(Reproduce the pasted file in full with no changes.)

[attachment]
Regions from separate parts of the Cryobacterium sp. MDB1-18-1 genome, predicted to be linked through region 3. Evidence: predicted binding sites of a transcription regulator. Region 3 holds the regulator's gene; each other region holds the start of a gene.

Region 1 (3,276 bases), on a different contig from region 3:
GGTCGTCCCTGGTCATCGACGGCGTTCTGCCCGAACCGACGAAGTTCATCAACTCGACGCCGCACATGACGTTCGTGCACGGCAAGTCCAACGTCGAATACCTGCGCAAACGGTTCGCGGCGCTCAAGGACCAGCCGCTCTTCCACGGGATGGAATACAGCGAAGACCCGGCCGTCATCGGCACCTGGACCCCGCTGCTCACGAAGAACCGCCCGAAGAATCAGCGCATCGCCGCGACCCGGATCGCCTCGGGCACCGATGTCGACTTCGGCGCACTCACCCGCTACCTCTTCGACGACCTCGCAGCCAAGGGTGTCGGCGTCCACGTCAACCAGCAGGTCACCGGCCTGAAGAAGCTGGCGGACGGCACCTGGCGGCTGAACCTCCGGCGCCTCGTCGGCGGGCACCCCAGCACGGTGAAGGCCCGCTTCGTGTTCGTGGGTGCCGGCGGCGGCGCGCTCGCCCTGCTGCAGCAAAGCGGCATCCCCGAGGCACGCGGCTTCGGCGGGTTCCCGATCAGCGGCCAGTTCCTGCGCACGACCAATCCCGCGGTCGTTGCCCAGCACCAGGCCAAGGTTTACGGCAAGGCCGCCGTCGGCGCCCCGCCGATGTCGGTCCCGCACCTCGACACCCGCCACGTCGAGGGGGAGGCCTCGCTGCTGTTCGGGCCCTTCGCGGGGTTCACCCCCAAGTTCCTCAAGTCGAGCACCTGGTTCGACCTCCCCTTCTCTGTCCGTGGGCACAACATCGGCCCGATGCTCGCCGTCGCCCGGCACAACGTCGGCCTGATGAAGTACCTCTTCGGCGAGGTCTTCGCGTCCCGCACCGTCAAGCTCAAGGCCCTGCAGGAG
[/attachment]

Regions from separate parts of the Cryobacterium sp. MDB1-18-1 genome, predicted to be linked through region 3. Evidence: predicted binding sites of a transcription regulator. Region 3 holds the regulator's gene; each other region holds the start of a gene.

Region 1 (3,276 bases), on a different contig from region 3:
GGTCGTCCCTGGTCATCGACGGCGTTCTGCCCGAACCGACGAAGTTCATCAACTCGACGCCGCACATGACGTTCGTGCACGGCAAGTCCAACGTCGAATACCTGCGCAAACGGTTCGCGGCGCTCAAGGACCAGCCGCTCTTCCACGGGATGGAATACAGCGAAGACCCGGCCGTCATCGGCACCTGGACCCCGCTGCTCACGAAGAACCGCCCGAAGAATCAGCGCATCGCCGCGACCCGGATCGCCTCGGGCACCGATGTCGACTTCGGCGCACTCACCCGCTACCTCTTCGACGACCTCGCAGCCAAGGGTGTCGGCGTCCACGTCAACCAGCAGGTCACCGGCCTGAAGAAGCTGGCGGACGGCACCTGGCGGCTGAACCTCCGGCGCCTCGTCGGCGGGCACCCCAGCACGGTGAAGGCCCGCTTCGTGTTCGTGGGTGCCGGCGGCGGCGCGCTCGCCCTGCTGCAGCAAAGCGGCATCCCCGAGGCACGCGGCTTCGGCGGGTTCCCGATCAGCGGCCAGTTCCTGCGCACGACCAATCCCGCGGTCGTTGCCCAGCACCAGGCCAAGGTTTACGGCAAGGCCGCCGTCGGCGCCCCGCCGATGTCGGTCCCGCACCTCGACACCCGCCACGTCGAGGGGGAGGCCTCGCTGCTGTTCGGGCCCTTCGCGGGGTTCACCCCCAAGTTCCTCAAGTCGAGCACCTGGTTCGACCTCCCCTTCTCTGTCCGTGGGCACAACATCGGCCCGATGCTCGCCGTCGCCCGGCACAACGTCGGCCTGATGAAGTACCTCTTCGGCGAGGTCTTCGCGTCCCGCACCGTCAAGCTCAAGGCCCTGCAGGAG